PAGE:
To serve the best possible experience to these two distinct target audiences, the Natus team reviewed and scored similar industry websites. The highest ranked pages displayed a strong high-tech sensibility, were easy to scan, had a clear navigation path, and provided quick access to product support.
Natus' business goals
The various Natus platforms weren’t optimized to address the large range of audiences that each business unit serves. Since each business unit had its own nuanced definition of a conversion, FFW asked each unit to rank those conversion initiatives from most to least important.
Armed with information, the FFW team used the audience research from earlier in the workshop to map user paths to help each business unit’s audiences achieve those conversions.
Implementing a solution
FFW began by constructing wireframes and style tiles to help the Natus stakeholders visualize the new platform and offer feedback. In-browser prototypes demonstrated exactly how the new website would look and behave, down to the micro-interactions, hover states, and animation effects on design elements.
An atomic design
To allow the different business units to have control over their branding and layouts while still adhering to the wider Natus standards, FFW created a component-based design. Each business unit uses the same library of components and templates, but is able to adjust attributes like color and layout.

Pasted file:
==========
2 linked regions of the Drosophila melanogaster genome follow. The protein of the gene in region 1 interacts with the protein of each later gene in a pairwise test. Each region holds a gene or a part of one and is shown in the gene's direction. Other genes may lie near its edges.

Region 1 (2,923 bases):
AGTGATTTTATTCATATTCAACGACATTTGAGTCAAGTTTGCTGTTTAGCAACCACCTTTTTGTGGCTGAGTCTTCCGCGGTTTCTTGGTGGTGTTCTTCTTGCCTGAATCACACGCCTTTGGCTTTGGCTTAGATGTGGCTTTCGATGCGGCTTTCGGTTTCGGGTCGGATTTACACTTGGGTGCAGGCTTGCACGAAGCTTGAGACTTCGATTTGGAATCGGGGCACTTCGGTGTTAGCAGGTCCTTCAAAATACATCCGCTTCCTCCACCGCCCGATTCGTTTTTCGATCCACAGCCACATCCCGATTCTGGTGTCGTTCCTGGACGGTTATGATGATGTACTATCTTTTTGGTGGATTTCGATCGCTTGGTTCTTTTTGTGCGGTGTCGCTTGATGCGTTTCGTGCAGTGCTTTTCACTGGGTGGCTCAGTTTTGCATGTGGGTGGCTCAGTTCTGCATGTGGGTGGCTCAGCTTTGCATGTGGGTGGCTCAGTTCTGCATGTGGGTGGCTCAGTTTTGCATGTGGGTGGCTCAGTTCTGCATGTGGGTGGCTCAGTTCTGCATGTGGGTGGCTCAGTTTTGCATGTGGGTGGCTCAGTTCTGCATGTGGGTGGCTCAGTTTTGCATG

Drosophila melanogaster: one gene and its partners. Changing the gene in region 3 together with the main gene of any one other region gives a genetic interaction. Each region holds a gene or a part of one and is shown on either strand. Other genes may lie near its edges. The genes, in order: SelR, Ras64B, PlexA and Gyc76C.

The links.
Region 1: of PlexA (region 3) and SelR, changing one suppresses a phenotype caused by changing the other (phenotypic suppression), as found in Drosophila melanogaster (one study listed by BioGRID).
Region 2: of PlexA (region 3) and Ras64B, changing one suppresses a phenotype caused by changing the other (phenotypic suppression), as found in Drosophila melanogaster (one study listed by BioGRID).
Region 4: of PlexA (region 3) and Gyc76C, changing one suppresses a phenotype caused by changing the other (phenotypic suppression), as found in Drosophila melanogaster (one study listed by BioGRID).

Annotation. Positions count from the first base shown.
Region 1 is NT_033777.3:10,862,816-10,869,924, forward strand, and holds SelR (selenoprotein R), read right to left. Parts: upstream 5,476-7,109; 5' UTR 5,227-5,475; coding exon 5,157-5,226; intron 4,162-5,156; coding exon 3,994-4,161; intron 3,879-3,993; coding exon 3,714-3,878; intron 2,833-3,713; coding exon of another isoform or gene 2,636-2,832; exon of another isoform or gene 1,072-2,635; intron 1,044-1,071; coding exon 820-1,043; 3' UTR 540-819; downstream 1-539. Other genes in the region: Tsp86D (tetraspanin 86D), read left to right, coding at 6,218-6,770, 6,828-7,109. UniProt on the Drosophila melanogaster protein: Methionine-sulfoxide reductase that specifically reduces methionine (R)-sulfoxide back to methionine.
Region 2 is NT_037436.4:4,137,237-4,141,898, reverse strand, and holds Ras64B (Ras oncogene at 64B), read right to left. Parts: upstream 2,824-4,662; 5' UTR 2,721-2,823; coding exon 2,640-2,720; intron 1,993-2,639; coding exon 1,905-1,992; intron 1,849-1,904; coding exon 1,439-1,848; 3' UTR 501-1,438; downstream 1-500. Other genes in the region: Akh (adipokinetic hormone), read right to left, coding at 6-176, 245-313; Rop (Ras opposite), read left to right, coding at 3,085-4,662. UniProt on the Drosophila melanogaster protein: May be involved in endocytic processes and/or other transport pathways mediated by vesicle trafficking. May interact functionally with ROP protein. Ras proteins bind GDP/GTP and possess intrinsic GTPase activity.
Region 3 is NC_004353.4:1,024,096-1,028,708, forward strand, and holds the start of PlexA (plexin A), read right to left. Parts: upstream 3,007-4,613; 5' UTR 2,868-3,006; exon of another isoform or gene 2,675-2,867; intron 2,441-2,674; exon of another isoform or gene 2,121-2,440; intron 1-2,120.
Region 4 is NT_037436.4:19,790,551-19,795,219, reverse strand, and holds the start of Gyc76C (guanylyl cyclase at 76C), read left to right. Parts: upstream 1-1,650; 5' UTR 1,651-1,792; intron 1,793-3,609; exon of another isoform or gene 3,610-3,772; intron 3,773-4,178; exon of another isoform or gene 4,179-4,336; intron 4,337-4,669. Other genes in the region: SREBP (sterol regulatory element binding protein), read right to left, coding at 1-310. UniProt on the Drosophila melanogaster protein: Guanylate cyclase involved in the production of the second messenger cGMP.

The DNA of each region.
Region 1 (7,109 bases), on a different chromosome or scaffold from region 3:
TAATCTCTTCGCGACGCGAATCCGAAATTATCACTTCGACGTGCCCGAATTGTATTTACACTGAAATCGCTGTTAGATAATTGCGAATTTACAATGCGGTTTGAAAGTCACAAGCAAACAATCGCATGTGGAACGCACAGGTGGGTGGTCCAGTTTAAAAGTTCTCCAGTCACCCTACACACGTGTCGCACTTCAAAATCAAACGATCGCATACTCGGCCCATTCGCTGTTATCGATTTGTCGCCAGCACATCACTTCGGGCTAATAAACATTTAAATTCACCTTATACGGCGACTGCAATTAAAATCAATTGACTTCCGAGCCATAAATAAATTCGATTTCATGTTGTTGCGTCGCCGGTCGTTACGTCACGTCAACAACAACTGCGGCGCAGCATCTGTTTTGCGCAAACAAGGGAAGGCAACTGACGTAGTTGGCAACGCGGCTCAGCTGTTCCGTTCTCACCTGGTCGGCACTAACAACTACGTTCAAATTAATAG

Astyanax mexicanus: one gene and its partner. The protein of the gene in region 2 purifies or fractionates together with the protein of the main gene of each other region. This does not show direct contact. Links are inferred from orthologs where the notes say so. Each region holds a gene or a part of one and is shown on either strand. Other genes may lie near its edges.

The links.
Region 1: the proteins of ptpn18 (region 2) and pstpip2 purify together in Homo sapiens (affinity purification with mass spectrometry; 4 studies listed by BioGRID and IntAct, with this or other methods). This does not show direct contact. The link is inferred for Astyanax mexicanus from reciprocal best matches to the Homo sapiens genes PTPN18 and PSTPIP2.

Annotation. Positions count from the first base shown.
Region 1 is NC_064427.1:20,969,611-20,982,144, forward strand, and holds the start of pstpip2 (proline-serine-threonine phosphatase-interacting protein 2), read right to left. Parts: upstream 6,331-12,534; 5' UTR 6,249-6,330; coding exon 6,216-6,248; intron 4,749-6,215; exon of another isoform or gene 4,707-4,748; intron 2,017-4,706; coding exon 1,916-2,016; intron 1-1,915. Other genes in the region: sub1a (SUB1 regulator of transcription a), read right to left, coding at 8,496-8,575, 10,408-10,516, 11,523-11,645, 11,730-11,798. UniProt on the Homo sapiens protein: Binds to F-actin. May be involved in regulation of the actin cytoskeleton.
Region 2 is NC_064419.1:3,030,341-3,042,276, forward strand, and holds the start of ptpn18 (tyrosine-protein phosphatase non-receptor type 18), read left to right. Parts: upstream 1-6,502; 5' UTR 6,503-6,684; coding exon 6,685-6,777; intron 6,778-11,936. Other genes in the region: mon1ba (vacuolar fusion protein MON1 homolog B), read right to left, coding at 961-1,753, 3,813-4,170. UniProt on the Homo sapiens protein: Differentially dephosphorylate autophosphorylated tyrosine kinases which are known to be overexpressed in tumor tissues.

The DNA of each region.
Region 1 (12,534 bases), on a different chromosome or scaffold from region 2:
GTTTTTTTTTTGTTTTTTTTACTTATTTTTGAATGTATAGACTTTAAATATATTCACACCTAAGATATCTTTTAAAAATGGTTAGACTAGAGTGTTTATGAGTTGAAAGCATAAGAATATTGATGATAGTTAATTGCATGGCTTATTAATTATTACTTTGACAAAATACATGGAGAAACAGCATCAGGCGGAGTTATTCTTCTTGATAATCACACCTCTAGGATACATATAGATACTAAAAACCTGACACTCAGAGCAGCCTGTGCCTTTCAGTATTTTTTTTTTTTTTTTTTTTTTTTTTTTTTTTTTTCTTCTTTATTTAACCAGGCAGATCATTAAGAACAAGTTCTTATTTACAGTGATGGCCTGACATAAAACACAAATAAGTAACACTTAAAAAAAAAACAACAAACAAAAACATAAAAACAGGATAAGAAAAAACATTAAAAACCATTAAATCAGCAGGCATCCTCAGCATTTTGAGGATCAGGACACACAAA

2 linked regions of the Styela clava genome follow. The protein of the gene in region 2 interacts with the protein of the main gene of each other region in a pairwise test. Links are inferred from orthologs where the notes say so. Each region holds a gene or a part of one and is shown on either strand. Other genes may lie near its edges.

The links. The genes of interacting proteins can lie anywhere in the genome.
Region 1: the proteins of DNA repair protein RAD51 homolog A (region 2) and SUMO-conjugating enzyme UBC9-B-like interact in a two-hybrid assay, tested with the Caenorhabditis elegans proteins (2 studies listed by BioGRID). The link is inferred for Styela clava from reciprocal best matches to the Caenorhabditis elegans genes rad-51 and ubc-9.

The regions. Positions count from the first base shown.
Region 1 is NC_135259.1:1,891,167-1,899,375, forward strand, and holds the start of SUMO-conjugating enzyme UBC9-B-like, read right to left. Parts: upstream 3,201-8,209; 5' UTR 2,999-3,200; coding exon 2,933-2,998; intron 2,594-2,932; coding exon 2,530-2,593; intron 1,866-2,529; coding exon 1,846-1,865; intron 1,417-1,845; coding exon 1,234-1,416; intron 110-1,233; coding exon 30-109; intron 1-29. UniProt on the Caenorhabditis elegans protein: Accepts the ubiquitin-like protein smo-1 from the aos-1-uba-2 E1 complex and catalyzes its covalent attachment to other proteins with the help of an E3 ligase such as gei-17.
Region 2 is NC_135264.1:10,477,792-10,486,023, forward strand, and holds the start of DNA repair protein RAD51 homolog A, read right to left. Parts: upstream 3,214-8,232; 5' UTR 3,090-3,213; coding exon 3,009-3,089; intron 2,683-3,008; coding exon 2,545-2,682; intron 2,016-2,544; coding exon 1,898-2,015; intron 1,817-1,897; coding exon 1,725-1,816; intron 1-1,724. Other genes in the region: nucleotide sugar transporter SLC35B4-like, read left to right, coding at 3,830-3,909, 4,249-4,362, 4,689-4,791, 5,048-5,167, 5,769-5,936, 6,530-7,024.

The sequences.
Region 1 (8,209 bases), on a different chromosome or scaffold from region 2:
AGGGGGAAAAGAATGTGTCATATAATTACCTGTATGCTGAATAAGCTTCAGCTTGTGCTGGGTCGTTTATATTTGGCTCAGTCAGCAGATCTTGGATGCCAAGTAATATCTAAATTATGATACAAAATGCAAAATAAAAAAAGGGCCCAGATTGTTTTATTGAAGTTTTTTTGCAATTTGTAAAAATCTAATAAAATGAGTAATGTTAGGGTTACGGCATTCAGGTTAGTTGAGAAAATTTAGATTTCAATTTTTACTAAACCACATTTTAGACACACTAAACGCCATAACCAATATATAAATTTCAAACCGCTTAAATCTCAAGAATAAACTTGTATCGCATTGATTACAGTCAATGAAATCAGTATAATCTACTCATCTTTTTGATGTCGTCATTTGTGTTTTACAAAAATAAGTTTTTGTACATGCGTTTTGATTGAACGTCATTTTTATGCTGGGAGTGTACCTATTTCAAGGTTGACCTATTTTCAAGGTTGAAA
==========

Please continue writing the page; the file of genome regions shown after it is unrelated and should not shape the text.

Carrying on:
The pattern library has a twofold benefit: First, it allows each business unit control over its individual sub-site and layout. Components can be moved, modified, and optimized to encourage acquisition, retention, and provide better customer service, while still drawing only on the existing codebase and adhering to Natus’ established visual standards. Second, the pattern library also streamlines the codebase for all of the sites, reducing technical debt and cost of ownership.
A refined information architecture
A convoluted user experience creates the wrong impression. A website that is difficult to navigate suggests that a company is equally difficult to work with. In many instances, the existing architecture of the Natus sites assumed that users were familiar with the Natus naming and product structure, which made products difficult to locate.
Using information on Natus’ audiences, their behavior, and their preferences, FFW refined Natus’ information architecture to make information easy to find. FFW evaluated Natus’ existing content, scored it for usefulness, relevance, and lifespan, and only the pages that FFW and Natus deemed to be valuable were migrated to the new site.
A large portion of content that was migrated included training materials. Natus had developed a deep catalog of training materials. Providing easy access to these educational resources was an important part of the overall strategy to solidify Natus’ position as a thought leader, and is essential to drive future revenue growth.
Beyond simply bringing clarity to Natus’ end users, having a streamlined information architecture provided the added benefit of creating a rubric through which all future companies and products can be assimilated. Knowing where a product or service lives within a multi-vertical business provides clarity throughout the organization while simultaneously enhancing SEO.